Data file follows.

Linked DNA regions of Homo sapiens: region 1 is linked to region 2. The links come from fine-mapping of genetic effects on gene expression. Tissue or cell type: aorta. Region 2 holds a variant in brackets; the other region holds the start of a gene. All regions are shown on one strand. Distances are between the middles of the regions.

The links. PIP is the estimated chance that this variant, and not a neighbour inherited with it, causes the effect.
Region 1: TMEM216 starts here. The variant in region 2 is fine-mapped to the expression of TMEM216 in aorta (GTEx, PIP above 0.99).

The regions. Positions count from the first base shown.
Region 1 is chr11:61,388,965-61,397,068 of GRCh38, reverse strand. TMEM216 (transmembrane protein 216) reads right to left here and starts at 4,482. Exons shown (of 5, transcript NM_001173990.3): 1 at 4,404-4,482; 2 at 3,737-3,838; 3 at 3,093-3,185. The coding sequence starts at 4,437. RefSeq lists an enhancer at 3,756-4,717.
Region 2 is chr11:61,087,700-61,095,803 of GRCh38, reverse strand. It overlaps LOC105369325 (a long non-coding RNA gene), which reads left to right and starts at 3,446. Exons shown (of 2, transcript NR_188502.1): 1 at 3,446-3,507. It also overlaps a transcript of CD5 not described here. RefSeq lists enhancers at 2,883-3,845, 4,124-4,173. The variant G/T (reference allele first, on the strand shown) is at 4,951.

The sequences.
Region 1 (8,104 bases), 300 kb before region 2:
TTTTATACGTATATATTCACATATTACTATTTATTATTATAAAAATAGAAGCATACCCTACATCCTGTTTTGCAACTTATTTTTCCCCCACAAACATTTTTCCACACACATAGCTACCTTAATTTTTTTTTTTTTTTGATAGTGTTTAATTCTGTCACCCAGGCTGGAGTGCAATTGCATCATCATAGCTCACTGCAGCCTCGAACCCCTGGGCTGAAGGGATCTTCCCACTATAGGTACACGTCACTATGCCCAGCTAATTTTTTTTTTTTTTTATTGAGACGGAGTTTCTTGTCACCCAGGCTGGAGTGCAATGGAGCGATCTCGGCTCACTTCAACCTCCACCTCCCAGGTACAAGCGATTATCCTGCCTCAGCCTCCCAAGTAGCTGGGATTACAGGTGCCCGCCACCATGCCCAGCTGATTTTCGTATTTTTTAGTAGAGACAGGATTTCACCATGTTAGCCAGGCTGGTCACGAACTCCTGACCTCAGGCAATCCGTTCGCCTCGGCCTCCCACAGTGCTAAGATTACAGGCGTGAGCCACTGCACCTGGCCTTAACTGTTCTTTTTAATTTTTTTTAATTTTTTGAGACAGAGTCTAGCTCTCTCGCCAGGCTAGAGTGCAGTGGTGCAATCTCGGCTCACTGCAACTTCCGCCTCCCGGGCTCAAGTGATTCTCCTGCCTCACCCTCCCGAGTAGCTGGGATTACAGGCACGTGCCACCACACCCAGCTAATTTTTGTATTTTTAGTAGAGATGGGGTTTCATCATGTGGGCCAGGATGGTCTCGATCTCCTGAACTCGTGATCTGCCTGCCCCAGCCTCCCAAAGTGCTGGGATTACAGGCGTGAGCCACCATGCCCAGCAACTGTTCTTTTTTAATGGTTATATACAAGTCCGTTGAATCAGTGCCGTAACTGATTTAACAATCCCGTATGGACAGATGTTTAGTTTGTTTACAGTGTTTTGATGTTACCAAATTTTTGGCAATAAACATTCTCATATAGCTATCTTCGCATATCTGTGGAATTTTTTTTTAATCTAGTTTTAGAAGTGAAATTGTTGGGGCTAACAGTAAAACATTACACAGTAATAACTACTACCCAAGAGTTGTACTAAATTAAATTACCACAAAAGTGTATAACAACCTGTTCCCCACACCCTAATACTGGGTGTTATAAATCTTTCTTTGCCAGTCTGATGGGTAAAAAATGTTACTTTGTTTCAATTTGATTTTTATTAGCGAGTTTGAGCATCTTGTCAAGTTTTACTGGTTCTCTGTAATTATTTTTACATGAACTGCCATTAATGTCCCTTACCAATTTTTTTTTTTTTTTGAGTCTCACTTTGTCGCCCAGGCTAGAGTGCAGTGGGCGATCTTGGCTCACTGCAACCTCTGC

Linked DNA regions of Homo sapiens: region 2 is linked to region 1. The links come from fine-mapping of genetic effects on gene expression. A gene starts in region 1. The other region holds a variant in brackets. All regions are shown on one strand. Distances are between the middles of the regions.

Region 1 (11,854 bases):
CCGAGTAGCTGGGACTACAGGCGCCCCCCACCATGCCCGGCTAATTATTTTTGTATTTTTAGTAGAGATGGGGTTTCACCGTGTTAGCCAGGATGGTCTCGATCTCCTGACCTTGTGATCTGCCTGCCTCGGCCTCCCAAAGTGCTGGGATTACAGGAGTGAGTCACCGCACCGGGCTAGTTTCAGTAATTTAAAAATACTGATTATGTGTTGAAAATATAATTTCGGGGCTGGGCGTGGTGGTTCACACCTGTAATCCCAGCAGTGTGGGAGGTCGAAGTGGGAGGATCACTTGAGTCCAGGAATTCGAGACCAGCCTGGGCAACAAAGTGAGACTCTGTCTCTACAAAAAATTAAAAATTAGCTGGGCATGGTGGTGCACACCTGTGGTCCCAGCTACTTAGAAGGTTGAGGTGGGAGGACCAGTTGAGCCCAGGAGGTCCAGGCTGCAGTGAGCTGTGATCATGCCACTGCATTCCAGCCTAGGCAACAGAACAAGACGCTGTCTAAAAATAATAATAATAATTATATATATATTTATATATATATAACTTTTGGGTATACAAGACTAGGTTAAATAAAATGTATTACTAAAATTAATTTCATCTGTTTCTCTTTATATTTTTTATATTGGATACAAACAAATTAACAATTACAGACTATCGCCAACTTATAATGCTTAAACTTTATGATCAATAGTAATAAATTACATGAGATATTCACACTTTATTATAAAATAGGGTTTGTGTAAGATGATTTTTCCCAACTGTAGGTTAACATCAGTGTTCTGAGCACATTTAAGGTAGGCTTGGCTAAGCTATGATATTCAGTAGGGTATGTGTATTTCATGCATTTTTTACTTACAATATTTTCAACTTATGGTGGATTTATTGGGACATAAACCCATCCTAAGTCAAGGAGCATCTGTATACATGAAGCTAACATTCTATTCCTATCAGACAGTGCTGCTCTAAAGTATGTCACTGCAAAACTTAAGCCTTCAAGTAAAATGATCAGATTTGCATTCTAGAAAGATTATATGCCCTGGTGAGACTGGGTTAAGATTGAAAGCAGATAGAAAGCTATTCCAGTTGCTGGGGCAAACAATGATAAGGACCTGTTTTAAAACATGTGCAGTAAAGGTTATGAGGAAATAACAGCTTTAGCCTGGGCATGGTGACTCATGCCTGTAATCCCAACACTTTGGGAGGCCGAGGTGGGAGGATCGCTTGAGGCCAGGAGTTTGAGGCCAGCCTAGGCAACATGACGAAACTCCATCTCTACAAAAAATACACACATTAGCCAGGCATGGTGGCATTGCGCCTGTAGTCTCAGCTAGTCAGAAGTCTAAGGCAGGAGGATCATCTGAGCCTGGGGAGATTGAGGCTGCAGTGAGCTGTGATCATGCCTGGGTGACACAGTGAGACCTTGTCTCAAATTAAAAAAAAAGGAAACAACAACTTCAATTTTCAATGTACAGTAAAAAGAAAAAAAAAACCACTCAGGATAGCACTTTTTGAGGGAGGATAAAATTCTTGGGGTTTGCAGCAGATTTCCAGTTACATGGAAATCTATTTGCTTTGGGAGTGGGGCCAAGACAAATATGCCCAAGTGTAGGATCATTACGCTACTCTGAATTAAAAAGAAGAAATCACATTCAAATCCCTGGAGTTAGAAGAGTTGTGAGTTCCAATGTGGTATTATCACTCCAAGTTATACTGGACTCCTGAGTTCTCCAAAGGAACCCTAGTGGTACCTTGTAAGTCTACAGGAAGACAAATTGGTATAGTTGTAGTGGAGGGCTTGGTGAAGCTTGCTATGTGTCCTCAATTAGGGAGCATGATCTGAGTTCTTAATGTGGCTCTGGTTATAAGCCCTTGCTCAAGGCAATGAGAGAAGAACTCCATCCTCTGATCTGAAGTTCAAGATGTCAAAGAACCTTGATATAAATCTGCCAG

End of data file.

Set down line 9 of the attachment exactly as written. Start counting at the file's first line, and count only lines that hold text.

TTTTATACGTATATATTCACATATTACTATTTATTATTATAAAAATAGAAGCATACCCTACATCCTGTTTTGCAACTTATTTTTCCCCCACAAACATTTTTCCACACACATAGCTACCTTAATTTTTTTTTTTTTTTGATAGTGTTTAATTCTGTCACCCAGGCTGGAGTGCAATTGCATCATCATAGCTCACTGCAGCCTCGAACCCCTGGGCTGAAGGGATCTTCCCACTATAGGTACACGTCACTATGCCCAGCTAATTTTTTTTTTTTTTTATTGAGACGGAGTTTCTTGTCACCCAGGCTGGAGTGCAATGGAGCGATCTCGGCTCACTTCAACCTCCACCTCCCAGGTACAAGCGATTATCCTGCCTCAGCCTCCCAAGTAGCTGGGATTACAGGTGCCCGCCACCATGCCCAGCTGATTTTCGTATTTTTTAGTAGAGACAGGATTTCACCATGTTAGCCAGGCTGGTCACGAACTCCTGACCTCAGGCAATCCGTTCGCCTCGGCCTCCCACAGTGCTAAGATTACAGGCGTGAGCCACTGCACCTGGCCTTAACTGTTCTTTTTAATTTTTTTTAATTTTTTGAGACAGAGTCTAGCTCTCTCGCCAGGCTAGAGTGCAGTGGTGCAATCTCGGCTCACTGCAACTTCCGCCTCCCGGGCTCAAGTGATTCTCCTGCCTCACCCTCCCGAGTAGCTGGGATTACAGGCACGTGCCACCACACCCAGCTAATTTTTGTATTTTTAGTAGAGATGGGGTTTCATCATGTGGGCCAGGATGGTCTCGATCTCCTGAACTCGTGATCTGCCTGCCCCAGCCTCCCAAAGTGCTGGGATTACAGGCGTGAGCCACCATGCCCAGCAACTGTTCTTTTTTAATGGTTATATACAAGTCCGTTGAATCAGTGCCGTAACTGATTTAACAATCCCGTATGGACAGATGTTTAGTTTGTTTACAGTGTTTTGATGTTACCAAATTTTTGGCAATAAACATTCTCATATAGCTATCTTCGCATATCTGTGGAATTTTTTTTTAATCTAGTTTTAGAAGTGAAATTGTTGGGGCTAACAGTAAAACATTACACAGTAATAACTACTACCCAAGAGTTGTACTAAATTAAATTACCACAAAAGTGTATAACAACCTGTTCCCCACACCCTAATACTGGGTGTTATAAATCTTTCTTTGCCAGTCTGATGGGTAAAAAATGTTACTTTGTTTCAATTTGATTTTTATTAGCGAGTTTGAGCATCTTGTCAAGTTTTACTGGTTCTCTGTAATTATTTTTACATGAACTGCCATTAATGTCCCTTACCAATTTTTTTTTTTTTTTGAGTCTCACTTTGTCGCCCAGGCTAGAGTGCAGTGGGCGATCTTGGCTCACTGCAACCTCTGC